Anne tricks her way into Thomas Blackburn’s house and is introduced to Callie (Jenny Gabrielle), a friend of Thomas who shares his interest experimental pharmacology and is preparing her own recipe of the modified DMT. The freakishness starts not long after that with hints of Lovecraftian goings on and something seems to coming for them, signalled by the chimes of the numbers station. With Thomas Anne has to track down the source of the transmissions.

This was more interesting than the usual fake documentary style films and though it takes it time building up an atmosphere the climax itself is genuinely tense and creepy. The small cast is excellent and I thought the film made good use of the found footage in the film to lend credence to the story. This is also helped by use of the real scandal of the MK Ultra experiments and the ongoing mystery of the numbers stations. I think it’s an interesting film and I also like the soundtrack which is a bonus.

Rating 7.0/10

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Posted by on March 28, 2014 in Entertainment, Film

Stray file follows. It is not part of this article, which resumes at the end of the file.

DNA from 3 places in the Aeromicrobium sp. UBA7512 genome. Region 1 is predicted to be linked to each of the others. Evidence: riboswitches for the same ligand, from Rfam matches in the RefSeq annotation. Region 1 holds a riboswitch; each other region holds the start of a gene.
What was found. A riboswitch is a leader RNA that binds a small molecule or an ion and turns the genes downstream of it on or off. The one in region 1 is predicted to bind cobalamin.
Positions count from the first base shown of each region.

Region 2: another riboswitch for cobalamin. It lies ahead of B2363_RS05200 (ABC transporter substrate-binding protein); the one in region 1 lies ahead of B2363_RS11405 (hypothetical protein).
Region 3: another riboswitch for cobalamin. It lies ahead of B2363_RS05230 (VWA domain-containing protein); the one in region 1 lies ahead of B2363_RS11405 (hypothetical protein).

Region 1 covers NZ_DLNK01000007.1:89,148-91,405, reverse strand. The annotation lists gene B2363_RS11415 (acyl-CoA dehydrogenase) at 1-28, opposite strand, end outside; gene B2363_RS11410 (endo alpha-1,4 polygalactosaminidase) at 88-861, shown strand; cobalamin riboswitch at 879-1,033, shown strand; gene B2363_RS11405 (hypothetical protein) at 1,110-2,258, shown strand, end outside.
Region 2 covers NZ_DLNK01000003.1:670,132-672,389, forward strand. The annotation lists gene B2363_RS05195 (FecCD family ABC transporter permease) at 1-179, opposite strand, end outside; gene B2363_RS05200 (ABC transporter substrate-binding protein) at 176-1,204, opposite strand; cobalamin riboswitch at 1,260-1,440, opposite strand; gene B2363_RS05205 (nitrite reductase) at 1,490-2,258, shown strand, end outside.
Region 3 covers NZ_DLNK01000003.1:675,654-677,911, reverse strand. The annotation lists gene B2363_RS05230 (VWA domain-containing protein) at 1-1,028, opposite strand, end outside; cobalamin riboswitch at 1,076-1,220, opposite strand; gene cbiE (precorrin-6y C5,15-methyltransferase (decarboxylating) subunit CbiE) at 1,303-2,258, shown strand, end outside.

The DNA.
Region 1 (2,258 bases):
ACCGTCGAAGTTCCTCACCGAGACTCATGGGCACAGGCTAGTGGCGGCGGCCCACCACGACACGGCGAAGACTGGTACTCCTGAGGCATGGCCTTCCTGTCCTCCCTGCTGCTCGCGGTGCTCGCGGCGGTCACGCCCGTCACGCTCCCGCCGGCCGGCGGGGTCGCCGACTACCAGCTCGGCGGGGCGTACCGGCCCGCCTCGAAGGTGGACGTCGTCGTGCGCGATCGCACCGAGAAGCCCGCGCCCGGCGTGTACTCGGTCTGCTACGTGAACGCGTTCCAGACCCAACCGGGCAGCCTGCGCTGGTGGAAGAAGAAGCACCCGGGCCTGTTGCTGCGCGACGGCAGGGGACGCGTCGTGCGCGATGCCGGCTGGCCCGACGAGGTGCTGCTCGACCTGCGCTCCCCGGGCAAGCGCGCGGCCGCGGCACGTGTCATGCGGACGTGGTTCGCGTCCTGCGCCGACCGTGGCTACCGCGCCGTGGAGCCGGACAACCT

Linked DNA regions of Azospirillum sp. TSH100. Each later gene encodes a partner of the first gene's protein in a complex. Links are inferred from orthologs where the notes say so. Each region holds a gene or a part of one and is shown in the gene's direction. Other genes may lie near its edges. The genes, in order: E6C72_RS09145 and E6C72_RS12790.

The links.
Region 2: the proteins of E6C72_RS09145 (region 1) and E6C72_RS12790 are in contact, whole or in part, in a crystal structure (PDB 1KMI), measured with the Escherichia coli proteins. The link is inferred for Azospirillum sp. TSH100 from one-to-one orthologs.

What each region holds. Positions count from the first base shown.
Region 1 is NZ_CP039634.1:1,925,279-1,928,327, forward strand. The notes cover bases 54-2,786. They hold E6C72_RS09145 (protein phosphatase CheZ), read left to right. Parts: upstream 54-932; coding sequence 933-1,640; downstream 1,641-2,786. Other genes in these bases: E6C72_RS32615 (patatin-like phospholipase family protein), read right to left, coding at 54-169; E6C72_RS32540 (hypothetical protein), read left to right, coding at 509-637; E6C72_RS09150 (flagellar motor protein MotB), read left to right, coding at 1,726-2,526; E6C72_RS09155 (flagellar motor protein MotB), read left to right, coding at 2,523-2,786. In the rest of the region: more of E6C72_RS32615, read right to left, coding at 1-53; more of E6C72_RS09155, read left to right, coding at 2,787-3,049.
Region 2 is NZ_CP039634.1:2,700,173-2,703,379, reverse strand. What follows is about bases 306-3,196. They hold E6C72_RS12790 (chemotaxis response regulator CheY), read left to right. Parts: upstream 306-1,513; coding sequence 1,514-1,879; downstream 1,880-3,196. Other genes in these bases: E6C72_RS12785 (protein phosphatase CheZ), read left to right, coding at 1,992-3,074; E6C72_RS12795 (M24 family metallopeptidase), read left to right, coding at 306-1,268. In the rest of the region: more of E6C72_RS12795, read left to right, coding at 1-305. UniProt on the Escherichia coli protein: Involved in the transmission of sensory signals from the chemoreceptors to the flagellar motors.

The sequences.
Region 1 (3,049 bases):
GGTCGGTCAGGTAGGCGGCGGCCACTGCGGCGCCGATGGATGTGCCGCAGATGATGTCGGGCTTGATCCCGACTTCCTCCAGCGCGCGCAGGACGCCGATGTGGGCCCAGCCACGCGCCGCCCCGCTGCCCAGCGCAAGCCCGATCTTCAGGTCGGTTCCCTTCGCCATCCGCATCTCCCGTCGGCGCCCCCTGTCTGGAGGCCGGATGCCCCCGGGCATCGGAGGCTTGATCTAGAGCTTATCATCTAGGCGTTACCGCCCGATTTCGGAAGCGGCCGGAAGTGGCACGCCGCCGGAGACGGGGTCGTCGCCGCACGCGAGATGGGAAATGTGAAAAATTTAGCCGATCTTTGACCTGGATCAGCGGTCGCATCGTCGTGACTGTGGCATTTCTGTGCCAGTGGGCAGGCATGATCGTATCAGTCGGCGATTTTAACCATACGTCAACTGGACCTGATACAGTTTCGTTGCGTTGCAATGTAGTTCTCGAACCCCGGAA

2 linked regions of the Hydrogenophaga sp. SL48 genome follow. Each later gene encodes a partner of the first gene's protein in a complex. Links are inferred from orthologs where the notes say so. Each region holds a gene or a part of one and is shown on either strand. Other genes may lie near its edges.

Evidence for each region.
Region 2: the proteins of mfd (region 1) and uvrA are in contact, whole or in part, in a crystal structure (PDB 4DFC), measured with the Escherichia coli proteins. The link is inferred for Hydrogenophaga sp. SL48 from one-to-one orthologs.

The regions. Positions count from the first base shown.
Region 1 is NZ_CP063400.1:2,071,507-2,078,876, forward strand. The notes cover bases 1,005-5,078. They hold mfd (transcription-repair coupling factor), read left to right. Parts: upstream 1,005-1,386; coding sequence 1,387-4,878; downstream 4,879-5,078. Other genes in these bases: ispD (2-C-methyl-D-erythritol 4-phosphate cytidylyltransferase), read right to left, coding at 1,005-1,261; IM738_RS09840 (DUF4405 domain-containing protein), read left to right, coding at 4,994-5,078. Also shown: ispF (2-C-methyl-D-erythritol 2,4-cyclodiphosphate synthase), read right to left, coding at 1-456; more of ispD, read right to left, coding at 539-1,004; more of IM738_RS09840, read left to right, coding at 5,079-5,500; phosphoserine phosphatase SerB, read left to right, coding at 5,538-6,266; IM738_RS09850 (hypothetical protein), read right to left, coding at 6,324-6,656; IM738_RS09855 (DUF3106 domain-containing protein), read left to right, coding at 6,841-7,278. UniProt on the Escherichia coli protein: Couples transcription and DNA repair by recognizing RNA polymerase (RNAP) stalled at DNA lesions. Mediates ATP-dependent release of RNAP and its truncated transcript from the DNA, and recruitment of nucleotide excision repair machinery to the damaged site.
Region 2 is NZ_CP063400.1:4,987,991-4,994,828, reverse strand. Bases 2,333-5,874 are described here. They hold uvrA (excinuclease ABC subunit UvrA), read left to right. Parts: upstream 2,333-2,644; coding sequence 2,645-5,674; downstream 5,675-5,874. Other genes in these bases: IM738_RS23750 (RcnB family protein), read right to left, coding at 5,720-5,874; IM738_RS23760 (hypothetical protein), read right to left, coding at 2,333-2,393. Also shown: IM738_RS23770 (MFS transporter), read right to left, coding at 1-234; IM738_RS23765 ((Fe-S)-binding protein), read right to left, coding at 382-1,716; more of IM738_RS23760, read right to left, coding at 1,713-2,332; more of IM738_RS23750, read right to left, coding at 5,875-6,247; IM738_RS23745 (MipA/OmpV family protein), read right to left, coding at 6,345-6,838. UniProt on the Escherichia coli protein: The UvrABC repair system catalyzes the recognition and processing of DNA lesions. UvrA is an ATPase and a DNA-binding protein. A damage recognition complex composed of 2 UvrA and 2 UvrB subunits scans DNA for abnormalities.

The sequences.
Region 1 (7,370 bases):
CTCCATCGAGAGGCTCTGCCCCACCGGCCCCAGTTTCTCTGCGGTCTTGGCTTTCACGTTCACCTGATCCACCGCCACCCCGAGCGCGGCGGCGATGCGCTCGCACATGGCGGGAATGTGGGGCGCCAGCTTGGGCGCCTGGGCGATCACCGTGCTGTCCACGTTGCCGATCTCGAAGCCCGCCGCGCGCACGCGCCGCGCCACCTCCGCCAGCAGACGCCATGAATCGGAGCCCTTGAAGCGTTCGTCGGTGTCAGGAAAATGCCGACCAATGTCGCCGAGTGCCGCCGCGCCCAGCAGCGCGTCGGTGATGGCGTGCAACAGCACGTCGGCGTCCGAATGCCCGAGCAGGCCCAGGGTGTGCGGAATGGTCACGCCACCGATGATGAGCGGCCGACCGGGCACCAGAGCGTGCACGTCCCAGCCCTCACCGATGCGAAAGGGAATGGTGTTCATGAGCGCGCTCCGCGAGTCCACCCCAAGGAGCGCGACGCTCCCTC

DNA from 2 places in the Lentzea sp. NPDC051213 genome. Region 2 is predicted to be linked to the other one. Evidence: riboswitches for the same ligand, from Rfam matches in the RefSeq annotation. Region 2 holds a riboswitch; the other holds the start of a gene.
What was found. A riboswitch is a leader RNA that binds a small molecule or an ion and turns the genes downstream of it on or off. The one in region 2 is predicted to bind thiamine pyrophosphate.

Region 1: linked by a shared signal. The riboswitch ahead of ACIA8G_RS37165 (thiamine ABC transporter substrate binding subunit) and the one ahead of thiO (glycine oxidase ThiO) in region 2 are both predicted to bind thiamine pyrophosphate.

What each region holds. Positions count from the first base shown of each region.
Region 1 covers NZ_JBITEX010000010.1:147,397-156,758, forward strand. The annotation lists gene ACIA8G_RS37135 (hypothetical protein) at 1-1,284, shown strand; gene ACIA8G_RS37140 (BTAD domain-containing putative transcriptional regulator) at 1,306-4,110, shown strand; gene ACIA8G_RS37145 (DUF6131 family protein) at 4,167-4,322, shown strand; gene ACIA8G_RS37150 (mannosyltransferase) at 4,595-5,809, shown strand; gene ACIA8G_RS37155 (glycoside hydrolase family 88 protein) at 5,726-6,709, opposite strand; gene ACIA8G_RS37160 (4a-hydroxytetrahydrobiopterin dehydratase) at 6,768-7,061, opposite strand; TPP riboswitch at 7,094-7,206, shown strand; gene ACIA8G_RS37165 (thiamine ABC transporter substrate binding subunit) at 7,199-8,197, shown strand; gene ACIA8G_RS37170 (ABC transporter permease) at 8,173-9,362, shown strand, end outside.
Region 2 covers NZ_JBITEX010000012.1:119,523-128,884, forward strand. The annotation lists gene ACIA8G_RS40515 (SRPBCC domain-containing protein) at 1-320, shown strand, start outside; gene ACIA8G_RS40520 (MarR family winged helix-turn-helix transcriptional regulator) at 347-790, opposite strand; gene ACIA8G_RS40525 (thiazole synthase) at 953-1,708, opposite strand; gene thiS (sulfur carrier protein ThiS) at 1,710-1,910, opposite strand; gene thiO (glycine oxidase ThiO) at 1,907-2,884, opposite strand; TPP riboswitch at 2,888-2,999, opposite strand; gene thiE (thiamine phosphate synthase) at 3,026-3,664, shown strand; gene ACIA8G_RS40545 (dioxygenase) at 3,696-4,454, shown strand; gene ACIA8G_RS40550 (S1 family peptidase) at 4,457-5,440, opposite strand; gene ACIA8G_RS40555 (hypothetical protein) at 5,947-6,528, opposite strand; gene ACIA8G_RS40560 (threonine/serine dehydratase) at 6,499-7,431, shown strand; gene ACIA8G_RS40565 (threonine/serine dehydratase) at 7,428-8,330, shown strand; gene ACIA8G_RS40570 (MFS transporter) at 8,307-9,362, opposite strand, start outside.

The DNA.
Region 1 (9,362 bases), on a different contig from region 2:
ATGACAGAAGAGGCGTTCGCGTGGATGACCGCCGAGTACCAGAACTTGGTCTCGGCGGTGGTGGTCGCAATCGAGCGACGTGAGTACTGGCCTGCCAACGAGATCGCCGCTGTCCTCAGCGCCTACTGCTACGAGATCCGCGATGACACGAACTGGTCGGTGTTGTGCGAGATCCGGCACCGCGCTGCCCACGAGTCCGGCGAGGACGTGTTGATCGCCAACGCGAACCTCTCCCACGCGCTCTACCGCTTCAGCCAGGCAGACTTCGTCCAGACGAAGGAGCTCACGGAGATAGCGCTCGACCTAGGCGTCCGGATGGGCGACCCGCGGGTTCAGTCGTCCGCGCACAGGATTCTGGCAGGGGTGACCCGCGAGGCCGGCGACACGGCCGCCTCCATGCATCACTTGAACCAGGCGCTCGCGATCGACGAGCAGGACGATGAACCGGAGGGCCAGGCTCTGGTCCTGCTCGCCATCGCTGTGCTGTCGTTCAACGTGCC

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Review: The Violent Kind

I had never heard of the film so I went into it blind, which is probably the best way to see this film so I’ll try hard to avoid any spoilers.This film features some modern bikers up against something that’s difficult to explain even after watching it. The film is a strange of blend of influences like Blackboard Jungle and 70s exploitation films with just a little hint of something demonic

Cody (Cory Knauf), Q (Bret Roberts and Elroy (Nick Tagas) are members of a biker-gang ,drug-dealing violent and just not very pleasant. They go to Cody’s mother’s old house where she is celebrating her 50th birthday in typically rowdy biker-gang fashion with lots of booze, gambling, strippers and fights. Cory is not very happy to see his ex-girlfriend Michelle (Tiffany Shepis) at the party with her new boyfriend Dave (Terry Wayne). Cody’s mother has to leave the party early with his uncle who has an oxygen mask. The party keeps going but Cody drifts outside where he gets talking to Michelle’s little sister Megan (Christina McDowell) who always liked him and wrote him letters anonymously while he was in prison.

As the night goes on all the bikers leave until Cody and his two friends are left along with Q’s girlfriend Shade (Taylor Cole) and Megan who has discovered that Michelle has already driven off with Dave and she has no transport into town about 30 miles away. Then Michelle comes back to the house covered in blood and injured and they find Dave lying dead in the car just down the road. They take Michelle into a bedroom and Megan tries to clean her up. Q tries to get his car working to get her to a hospital but even though the engine is fine it’s just not working.